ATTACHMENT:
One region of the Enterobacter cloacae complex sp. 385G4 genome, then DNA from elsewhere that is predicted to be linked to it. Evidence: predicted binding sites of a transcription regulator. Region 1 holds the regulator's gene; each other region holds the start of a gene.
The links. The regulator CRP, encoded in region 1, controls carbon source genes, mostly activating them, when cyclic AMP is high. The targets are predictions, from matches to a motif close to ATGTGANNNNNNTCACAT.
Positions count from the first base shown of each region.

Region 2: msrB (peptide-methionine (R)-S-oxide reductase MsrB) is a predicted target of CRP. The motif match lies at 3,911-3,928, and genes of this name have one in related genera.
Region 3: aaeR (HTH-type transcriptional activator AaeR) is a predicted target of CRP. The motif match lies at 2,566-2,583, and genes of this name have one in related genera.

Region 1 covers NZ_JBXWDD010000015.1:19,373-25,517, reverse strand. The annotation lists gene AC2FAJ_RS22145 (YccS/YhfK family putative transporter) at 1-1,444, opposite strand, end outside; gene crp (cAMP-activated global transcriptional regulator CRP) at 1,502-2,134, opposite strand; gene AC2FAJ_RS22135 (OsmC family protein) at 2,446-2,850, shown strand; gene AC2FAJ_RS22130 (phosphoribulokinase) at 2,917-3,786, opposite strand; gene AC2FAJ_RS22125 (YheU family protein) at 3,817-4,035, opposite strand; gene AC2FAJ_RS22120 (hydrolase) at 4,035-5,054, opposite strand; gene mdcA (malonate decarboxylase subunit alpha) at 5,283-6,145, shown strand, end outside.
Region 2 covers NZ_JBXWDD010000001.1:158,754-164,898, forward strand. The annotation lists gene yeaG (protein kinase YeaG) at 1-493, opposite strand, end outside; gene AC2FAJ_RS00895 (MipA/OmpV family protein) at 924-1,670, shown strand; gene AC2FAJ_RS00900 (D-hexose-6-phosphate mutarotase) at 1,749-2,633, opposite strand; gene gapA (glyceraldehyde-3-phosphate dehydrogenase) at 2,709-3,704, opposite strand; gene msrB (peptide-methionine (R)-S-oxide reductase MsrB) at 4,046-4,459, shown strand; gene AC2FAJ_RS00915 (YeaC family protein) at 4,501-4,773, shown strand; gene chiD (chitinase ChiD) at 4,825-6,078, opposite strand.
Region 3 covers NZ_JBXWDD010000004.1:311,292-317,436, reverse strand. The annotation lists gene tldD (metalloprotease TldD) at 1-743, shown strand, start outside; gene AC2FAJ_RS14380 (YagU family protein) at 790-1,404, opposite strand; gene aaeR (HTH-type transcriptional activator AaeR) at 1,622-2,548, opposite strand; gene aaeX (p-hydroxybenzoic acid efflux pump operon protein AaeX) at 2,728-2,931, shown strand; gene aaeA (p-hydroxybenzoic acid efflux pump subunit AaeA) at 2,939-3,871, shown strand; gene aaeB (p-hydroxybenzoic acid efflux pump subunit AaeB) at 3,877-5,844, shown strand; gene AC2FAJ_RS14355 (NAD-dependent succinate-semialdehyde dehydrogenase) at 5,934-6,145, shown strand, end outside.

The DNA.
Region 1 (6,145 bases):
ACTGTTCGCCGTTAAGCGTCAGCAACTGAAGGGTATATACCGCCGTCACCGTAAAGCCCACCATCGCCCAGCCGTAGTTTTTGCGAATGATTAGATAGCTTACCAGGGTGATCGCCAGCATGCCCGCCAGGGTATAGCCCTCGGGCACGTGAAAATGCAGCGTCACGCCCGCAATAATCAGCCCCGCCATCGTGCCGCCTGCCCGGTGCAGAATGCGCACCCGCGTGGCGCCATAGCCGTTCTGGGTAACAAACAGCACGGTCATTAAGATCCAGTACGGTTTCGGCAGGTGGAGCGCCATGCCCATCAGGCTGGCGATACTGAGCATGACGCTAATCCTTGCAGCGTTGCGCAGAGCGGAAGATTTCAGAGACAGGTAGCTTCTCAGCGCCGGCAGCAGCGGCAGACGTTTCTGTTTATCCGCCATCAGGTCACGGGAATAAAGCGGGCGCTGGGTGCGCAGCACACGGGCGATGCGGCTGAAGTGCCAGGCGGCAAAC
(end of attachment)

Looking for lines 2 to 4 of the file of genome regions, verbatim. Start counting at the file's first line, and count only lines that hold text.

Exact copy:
The links. The regulator CRP, encoded in region 1, controls carbon source genes, mostly activating them, when cyclic AMP is high. The targets are predictions, from matches to a motif close to ATGTGANNNNNNTCACAT.
Positions count from the first base shown of each region.

Region 2: msrB (peptide-methionine (R)-S-oxide reductase MsrB) is a predicted target of CRP. The motif match lies at 3,911-3,928, and genes of this name have one in related genera.